Performing Active Directory Force Replication with All Domain Controllers

Performing Active Directory Force Replication with All Domain Controllers

How Replication Works?

Replication is the process of synchronizing data on several computers. The purpose of replication is to ensure that each computer has the same data—in other words, to ensure that a change in data made on one computer is copied to all of the other computers to ensure data integrity. The Active Directory functions by using Multi master replication. Multi master replication means that there is no single master replicator computer in the environment, but all domain controllers are responsible for initiating and participating in replication as needed. This peer-to-peer approach is quite powerful because you can make configuration changes to the Active Directory on any domain controller and be assured that those changes will be replicated to all other domain controllers. Remember that each domain controller contains a copy, or replica, of the Active Directory database. The replica is writable, so each domain controller can update its copy when it receives changes through replication. So, replication is necessary to ensure that each domain controller’s database replica is the same, and the Active Directory uses Multi master replication so that all domain controllers participate in and are responsible for the replication process. Active Directory replication functions at three levels, or partitions, of replication. These are the schema partition, configuration partition, and domain partition.

Replication in the Active Directory is based on objects and object attributes. (Each object contains attributes. i.e. if user is an object then user name, password, e-mail address are its attributes). Suppose, there is change in user’s password, then that changed password gets replicated to all other domain controllers. Active Directory does not replicate the entire user object. It will replicate only the changes password of an object because replication is based on the attribute level. This design helps reduce network bandwidth usage because replication occurs at the smallest level.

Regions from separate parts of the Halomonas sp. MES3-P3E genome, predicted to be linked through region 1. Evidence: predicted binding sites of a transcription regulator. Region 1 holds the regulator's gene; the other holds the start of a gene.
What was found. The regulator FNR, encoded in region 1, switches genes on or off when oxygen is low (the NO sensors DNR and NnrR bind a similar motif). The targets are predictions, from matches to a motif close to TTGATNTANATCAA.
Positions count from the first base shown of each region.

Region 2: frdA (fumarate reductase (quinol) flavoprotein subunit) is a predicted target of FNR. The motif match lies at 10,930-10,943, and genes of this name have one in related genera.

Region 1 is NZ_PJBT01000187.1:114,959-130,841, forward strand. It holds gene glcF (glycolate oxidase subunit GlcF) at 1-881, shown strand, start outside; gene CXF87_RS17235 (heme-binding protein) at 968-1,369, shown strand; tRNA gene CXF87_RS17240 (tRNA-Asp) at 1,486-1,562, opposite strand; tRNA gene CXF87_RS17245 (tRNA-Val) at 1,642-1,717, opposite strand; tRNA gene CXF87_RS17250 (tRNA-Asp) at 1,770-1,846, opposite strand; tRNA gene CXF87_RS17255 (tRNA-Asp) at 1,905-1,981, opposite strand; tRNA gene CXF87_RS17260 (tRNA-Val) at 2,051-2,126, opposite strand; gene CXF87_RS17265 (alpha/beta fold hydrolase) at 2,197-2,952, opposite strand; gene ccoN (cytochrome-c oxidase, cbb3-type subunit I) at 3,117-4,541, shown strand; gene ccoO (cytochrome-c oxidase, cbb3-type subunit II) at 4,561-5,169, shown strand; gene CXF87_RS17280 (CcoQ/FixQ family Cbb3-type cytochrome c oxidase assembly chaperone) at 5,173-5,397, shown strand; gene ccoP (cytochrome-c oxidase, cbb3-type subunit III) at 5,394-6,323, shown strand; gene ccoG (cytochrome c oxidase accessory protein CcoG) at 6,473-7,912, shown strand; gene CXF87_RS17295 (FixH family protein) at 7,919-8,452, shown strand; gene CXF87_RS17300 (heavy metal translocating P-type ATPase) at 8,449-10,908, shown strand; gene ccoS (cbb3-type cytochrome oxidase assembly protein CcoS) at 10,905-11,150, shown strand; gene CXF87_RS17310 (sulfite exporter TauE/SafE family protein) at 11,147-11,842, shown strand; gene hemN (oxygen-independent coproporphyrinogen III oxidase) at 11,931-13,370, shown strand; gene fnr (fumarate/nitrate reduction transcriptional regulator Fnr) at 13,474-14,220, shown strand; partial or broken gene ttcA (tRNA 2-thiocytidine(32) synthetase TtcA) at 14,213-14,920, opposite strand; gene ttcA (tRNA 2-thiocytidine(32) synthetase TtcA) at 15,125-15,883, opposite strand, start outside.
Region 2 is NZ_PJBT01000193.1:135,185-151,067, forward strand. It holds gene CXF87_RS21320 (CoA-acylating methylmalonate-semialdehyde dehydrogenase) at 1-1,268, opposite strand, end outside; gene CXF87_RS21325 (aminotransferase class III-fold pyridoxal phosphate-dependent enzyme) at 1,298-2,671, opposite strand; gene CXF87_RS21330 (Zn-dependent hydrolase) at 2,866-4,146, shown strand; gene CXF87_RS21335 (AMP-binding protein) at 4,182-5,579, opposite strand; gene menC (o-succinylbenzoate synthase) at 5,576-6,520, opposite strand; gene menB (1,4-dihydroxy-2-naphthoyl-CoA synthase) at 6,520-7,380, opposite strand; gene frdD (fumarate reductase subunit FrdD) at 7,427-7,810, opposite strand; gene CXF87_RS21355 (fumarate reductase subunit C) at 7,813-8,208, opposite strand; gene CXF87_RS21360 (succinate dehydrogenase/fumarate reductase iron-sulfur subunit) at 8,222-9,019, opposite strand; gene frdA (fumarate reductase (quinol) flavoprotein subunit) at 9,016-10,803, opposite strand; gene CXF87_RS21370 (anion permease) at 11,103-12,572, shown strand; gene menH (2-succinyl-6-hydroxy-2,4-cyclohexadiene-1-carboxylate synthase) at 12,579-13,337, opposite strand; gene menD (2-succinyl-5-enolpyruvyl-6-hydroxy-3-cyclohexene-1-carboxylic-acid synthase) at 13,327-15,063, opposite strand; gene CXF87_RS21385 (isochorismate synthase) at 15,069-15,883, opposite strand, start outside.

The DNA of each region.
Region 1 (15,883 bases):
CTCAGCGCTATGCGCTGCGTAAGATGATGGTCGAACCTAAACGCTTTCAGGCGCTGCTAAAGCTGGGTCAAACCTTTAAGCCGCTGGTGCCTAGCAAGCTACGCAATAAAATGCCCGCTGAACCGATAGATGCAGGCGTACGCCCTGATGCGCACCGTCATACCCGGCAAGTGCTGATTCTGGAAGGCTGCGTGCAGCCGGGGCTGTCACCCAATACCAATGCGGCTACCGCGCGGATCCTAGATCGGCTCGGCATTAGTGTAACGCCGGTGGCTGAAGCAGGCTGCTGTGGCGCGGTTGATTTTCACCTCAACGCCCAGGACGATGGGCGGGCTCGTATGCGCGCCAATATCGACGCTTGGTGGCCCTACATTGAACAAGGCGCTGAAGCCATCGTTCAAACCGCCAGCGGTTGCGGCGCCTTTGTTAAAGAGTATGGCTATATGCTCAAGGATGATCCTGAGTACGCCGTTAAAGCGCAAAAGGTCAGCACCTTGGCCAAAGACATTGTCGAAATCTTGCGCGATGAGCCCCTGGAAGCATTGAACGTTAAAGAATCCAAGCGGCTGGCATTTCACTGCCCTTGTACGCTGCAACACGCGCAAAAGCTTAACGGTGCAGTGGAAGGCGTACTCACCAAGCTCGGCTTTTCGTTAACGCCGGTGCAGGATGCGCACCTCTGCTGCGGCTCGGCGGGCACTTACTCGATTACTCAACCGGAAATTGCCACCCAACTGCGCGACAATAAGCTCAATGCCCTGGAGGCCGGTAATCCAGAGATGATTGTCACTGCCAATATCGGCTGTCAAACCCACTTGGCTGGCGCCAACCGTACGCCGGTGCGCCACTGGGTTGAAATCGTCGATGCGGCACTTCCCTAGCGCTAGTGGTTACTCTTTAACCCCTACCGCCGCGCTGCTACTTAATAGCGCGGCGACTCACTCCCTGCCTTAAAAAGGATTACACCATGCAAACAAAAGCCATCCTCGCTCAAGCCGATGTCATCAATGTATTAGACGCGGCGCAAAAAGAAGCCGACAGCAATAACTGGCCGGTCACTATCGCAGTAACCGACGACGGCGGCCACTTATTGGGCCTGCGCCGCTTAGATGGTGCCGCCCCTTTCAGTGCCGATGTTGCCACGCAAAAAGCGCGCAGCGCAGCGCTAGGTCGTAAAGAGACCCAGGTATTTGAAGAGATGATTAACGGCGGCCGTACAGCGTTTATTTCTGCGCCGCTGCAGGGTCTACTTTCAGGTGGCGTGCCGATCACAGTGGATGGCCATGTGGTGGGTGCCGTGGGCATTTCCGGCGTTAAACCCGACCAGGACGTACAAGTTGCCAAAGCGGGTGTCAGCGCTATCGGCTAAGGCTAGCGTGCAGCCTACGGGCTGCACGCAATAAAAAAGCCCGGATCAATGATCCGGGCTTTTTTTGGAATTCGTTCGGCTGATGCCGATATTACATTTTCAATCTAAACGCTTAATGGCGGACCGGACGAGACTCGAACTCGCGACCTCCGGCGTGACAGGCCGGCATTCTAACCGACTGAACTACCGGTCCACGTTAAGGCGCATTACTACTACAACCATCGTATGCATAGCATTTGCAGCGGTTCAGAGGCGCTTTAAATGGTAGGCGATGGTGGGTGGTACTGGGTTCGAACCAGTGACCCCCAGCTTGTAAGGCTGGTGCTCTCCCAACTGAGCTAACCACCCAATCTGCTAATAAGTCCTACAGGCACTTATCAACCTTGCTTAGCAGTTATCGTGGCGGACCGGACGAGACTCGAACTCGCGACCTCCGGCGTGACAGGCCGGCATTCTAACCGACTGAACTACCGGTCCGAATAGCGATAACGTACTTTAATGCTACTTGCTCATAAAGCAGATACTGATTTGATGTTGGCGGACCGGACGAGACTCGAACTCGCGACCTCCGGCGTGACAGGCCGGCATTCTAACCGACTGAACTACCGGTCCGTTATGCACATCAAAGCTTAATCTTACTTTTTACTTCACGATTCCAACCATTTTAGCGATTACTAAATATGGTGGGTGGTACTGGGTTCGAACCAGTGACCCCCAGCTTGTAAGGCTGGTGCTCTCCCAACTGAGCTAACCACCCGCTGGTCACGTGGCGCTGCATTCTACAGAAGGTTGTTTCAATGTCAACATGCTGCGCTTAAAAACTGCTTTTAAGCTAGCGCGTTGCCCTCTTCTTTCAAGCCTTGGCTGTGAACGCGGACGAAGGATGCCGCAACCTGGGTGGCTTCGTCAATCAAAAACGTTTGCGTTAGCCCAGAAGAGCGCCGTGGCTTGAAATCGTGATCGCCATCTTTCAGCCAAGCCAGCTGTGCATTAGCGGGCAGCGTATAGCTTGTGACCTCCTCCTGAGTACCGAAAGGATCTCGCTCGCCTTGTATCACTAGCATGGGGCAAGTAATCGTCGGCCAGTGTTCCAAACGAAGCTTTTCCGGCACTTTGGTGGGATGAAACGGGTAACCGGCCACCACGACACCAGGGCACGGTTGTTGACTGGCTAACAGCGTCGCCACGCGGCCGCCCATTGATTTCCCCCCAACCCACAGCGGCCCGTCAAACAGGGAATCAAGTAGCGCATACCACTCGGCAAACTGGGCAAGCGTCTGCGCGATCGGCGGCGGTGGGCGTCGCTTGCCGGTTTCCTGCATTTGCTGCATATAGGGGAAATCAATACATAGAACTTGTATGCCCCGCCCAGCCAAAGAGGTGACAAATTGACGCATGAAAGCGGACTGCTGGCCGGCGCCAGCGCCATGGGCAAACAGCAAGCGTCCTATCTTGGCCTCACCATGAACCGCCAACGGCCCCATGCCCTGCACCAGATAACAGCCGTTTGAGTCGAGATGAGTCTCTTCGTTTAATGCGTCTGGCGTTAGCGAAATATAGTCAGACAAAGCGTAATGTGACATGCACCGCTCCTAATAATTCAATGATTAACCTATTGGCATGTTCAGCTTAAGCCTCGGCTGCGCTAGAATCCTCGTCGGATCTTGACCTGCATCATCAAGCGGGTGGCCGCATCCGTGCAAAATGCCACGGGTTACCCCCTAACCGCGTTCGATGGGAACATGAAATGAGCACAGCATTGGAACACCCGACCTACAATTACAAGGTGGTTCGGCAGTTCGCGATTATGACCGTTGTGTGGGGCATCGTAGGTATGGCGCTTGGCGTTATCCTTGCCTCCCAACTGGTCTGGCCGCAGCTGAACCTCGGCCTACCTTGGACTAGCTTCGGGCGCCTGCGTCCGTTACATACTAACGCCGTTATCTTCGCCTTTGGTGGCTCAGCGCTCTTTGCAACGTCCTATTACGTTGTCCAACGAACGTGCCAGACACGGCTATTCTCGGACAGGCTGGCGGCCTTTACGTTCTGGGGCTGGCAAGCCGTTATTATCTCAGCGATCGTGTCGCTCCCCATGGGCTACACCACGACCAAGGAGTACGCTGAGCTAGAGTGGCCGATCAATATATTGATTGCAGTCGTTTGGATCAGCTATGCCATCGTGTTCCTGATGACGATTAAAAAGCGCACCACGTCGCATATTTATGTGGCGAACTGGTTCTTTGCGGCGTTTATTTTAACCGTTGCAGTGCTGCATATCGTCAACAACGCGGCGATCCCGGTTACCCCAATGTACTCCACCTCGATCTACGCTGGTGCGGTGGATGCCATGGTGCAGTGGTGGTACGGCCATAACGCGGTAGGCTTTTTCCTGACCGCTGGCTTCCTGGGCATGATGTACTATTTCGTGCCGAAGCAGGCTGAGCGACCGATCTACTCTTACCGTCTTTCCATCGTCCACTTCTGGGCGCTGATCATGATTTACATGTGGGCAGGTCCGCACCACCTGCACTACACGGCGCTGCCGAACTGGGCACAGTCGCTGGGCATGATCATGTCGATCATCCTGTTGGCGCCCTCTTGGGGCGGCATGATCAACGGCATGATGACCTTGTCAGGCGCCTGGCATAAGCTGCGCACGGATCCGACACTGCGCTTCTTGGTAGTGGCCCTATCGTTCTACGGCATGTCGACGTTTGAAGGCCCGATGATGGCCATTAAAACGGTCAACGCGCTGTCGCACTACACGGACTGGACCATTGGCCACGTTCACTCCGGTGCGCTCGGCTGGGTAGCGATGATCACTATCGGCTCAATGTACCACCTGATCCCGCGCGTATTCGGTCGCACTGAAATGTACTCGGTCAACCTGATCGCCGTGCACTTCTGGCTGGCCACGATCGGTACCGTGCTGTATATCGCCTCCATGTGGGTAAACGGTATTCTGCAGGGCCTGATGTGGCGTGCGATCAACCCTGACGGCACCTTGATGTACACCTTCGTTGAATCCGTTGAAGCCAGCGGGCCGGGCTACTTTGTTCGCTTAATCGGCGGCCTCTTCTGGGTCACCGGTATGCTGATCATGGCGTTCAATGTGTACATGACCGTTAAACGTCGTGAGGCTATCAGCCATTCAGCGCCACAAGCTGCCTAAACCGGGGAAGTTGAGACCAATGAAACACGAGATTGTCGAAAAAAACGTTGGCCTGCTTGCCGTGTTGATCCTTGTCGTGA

Active Directory replication uses a process called store and forward. This simply means that replication changes are not directly sent to every domain controller. Instead, changes made on one domain controller are replicated to that domain controller’s replication partners, who then send the replicated data to their replication partners, and so forth until the replicated data reaches all domain controllers. Active Directory internally determines which domain controllers will be partners. This is accomplished through an automatic replication topology generation through Knowledge Consistency Checker (KCC) service. The KCC is built in to every Windows 2000 domain controller and runs every 15 minutes by default.The Active Directory uses pull replication. This means that database changes are pulled from a source domain controller where the changes are made to direct replication partners. Replication can also be accomplished via push replication where a domain controller pushes unsolicited changes to other domain controllers, but pull replication works best and avoids potential repetitive problems. So, when a change is made on a domain controller, that domain controller issues a change notification telling the other domain controllers that it has changes to the Active Directory database. The change notification occurs after an originating update has occurred. An originating update occurs when an LDAP change is made to an Active Directory object or an object has been created. Specifically, an originating update occurs when:

 an object is added to the directory

 an object is modified (such as an attribute modification)

 an object is moved

 an object is deleted

Replication partners respond to the change notification by pulling the originating update from the source domain controller. The USN table is examined on each domain controller, and they find that the USN for the change is outdated in their databases. The domain controllers accept the originating update and then update their databases and USN tables so they are accurate. Once the originating update has been accepted by the domain controllers, it is referred to as a replicated update.

Understanding Force Replication: Force replication is a manual process used to trigger immediate replication of directory changes between domain controllers. This can be necessary in scenarios such as troubleshooting replication issues, ensuring timely distribution of critical updates, or implementing changes that require immediate synchronization across the environment.

Performing Force Replication with PowerShell:

Step 1: Open PowerShell as Administrator

  • Launch PowerShell with administrative privileges to execute the necessary commands.

Step 2: Initiate Force Replication

  • Use the following PowerShell command to force replication from the current domain controller to all other domain controllers in the domain:
Get-ADDomainController -Filter * | ForEach-Object {Repadmin /syncall $_.Name /AdeP}
  • This command iterates through all domain controllers in the domain and triggers replication with each one using the Repadmin utility.

Step 3: Verify Replication Status

  • After executing the force replication command, monitor the PowerShell console for any errors or warnings indicating replication issues.
  • Additionally, you can use tools like Active Directory Sites and Services or Repadmin to verify successful replication across all domain controllers.

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